It takes a village..... - Mothering Forums

 
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#1 of 3 Old 12-29-2004, 05:52 AM - Thread Starter
 
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I have been thinking about this a lot more now that dd is getting bigger (3 yrs old) and wonder what the rest of you think? It is very normal in Europe especially for families to live together and for grandparents, uncles, aunts to have constant contact and "help parent" DC's. Grandparents especially have a special role in childrens' lives and parents don't think twice about letting their kids spend lots of time with extended family. This social philosphy, however, is not employed here in the U.S. for a number of reasons...people don't live in the same dwelling, distance, more work opportunities, the break-down of family, etc.

In any case, for the first two years of dd's life, I felt adamantly that there was no reason for her to have extensive contact (like spending the nights) with her grandparents. I really felt like it was totally dh and my responsibility to provide ALL of her nurturing and that I was shirking my duties as a parent if I allowed others to help. Now, however, I am rethinking the whole "It takes a village" philosophy. When dd turned 2, I started letting her spend a night here and there with my parents. My grandmother lives with them and between my dad, mom and grandmother, dd has TONS of attention that she thrives on. It also gives dh and I a little alone time (you know....where you can actually sleep in past 6, not have to fix breakfast, take a leisurely shower ) This summer, I actually let her spend a couple of consecutive nights with my parents. DD loved it and I found myself, guiltily, enjoying the break from her. (FYI my parents live about 30 minutes away)

I've realized that dd learns things from them that I can't provide her with. She learns all sorts of things...new songs, reads new books, new ways of communicating, etc. She loves it and I feel like she is enriched by those experiences. Since having dd#2 (who is 7 weeks old) I am more and more tempted to let dd#1 go over to her grandparents' house. It gives her some one-on-one time that I don't have to give her like I used to. It also gives me time alone with the baby. This past weekend she spent 2 nights with grandparents. Although I missed her, part of me kept thinking how nice it was to have that time to myself and not have the whole responsibility. I didn't have any qualms about the level of care she was receiving. The other part felt guilty for thinking that and feeling like it was a cop-out to let someone else take care of her. But, then I go back to the whole "it takes a village" philosophy.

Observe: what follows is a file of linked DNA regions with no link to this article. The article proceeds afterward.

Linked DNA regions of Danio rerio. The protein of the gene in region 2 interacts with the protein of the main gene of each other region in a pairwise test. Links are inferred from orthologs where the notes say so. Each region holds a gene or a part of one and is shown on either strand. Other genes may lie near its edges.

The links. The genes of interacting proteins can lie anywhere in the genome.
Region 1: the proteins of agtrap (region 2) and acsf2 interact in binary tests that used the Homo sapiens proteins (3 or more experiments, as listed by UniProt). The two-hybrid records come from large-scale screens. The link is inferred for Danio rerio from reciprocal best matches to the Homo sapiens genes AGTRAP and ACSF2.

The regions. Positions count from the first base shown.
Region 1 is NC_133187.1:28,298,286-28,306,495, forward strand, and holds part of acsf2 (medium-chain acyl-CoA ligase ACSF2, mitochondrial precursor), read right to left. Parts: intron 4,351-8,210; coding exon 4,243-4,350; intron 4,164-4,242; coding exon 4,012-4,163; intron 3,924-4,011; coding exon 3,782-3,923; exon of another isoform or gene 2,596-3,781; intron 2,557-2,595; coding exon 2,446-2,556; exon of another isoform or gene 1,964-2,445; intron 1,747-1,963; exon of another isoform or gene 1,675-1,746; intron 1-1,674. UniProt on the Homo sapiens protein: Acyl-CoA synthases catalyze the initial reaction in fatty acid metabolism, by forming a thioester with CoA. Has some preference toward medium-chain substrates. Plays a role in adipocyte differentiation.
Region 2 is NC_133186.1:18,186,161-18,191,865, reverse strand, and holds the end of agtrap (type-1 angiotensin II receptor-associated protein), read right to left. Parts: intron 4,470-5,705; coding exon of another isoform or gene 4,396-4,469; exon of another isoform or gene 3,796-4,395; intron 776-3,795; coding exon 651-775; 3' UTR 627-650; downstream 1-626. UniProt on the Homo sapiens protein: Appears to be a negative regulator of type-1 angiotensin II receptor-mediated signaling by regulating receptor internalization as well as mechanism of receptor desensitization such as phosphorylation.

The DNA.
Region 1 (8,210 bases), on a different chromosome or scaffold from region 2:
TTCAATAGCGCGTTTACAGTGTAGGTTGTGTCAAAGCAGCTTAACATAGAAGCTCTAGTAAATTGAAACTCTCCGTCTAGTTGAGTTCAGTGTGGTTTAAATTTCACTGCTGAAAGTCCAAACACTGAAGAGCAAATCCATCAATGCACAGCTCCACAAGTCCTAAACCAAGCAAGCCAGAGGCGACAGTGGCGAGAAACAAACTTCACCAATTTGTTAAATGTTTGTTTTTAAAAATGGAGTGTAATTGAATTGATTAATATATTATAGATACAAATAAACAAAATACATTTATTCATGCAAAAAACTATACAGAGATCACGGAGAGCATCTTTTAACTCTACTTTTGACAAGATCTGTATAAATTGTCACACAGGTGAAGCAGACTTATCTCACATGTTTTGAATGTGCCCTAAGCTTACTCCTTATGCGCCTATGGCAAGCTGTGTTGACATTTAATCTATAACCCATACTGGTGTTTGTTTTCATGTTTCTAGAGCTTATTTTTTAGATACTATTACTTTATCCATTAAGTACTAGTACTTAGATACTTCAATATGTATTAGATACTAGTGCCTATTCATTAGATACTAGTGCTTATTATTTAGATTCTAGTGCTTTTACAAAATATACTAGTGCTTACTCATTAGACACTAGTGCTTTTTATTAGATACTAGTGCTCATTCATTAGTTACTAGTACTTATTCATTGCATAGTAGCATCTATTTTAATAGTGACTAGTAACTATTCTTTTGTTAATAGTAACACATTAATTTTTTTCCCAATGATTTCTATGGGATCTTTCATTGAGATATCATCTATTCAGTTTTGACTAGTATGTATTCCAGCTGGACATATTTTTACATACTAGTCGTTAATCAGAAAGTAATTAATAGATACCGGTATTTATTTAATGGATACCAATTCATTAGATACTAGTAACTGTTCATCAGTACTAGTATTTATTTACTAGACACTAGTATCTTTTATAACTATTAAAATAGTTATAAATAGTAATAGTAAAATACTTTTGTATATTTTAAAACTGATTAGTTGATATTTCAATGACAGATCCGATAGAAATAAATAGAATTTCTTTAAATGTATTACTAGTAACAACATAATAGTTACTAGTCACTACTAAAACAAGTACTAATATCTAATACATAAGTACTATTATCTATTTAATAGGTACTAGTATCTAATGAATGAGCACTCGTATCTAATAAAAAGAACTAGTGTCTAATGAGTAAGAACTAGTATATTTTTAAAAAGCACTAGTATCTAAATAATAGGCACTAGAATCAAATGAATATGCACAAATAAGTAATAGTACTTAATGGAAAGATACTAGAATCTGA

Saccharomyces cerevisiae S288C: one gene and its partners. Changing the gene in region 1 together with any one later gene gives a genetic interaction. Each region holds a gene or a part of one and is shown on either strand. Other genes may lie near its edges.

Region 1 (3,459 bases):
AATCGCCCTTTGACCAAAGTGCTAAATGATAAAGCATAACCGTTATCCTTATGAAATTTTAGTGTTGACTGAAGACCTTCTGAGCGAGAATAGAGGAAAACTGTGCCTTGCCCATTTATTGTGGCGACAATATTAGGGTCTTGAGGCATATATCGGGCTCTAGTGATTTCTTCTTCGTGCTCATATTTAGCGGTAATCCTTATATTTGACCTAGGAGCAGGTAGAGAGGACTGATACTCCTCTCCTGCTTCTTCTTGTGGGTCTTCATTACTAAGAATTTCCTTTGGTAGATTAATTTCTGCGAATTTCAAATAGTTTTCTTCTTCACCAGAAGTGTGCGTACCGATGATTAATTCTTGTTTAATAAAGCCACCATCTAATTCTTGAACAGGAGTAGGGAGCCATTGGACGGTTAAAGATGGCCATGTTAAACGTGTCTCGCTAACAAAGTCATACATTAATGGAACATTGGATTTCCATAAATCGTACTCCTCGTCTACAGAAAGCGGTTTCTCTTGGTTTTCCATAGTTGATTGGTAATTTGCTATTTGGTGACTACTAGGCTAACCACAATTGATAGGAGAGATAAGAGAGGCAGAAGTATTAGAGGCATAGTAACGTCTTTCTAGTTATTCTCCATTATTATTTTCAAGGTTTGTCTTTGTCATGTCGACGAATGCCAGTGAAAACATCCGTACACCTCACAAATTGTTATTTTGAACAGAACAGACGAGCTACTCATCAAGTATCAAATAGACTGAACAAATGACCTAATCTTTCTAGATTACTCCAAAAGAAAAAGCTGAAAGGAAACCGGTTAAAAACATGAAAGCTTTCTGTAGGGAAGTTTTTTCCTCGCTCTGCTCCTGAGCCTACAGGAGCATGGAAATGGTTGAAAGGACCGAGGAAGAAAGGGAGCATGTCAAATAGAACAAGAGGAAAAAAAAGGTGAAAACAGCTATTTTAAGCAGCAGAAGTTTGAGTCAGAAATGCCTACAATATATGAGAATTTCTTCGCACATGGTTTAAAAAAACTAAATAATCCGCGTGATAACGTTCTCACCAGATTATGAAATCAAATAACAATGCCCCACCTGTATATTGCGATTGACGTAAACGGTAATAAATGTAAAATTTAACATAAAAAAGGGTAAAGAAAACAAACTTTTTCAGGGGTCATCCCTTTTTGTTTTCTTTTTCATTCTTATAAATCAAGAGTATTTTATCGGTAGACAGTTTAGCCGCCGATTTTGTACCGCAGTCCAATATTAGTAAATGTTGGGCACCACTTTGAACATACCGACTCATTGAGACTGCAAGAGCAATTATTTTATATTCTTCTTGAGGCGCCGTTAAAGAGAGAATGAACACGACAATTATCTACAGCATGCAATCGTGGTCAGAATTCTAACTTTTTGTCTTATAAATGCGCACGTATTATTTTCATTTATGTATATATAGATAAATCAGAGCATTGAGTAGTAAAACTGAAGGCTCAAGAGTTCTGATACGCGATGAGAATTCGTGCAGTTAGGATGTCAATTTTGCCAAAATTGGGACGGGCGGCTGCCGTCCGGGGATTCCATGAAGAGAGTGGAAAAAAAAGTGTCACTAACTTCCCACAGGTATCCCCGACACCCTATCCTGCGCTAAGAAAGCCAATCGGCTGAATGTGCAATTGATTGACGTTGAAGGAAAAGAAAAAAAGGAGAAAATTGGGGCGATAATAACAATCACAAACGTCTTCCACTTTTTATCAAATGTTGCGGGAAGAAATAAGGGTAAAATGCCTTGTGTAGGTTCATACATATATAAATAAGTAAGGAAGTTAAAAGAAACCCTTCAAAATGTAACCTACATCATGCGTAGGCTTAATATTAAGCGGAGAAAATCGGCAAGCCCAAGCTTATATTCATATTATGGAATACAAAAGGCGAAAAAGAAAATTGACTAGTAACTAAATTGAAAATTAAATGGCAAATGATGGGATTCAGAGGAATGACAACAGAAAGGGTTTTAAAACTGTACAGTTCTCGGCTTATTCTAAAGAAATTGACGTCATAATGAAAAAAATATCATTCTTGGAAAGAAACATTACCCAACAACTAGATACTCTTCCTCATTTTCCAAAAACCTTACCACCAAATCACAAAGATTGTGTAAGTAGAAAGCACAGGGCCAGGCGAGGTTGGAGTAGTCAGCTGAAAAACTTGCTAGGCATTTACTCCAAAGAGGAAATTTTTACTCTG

What do you think about that philosophy, and do your kids have extensive interaction (such as nights, long days, etc) away from you and with a member of your family or other trusted person?

Libby
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#2 of 3 Old 12-29-2004, 09:41 AM
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Not only do i find this philosophy valid, i find it absolutely crucial (if it is possible to achieve - obviously for some people's circumstances it is not) to the wellbeing of a family. And crucial to the blossoming and diversity of understanding of my child. My girl has only had two overnights with her Grammy, her closest extended relative, but has spent many daytime hours with her. She thrives in my mother's care and loves her very much; i think this is so wonderful, particularly as i had NO grandparents growing up. I feel, sometimes, that this has left me a bit lopsided emotionally, and i have always grieved what i did not get to have.

I think parents who jealously guard their children til they are school age or soemthing do themselves, their children, and their whole family a great disservice by denying them the unique experience of having a special, one-on-one relationship with their grandparent(s). This does not have to involve overnights always, that should of course be up to the child's level of readiness, but i think at around age two (younger for us, but it varies) a grandparent should be alowed to go off with the child or at least have alone time with that child so they can have their own relationship with the child. How this happens will depend on each family, but i do feel it should happen, if the grandparents can be trusted to care for your child in the way, or at least similar to the way, that you find best.
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#3 of 3 Old 12-29-2004, 01:09 PM
 
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The only thing you owe to others is to behave with integrity.
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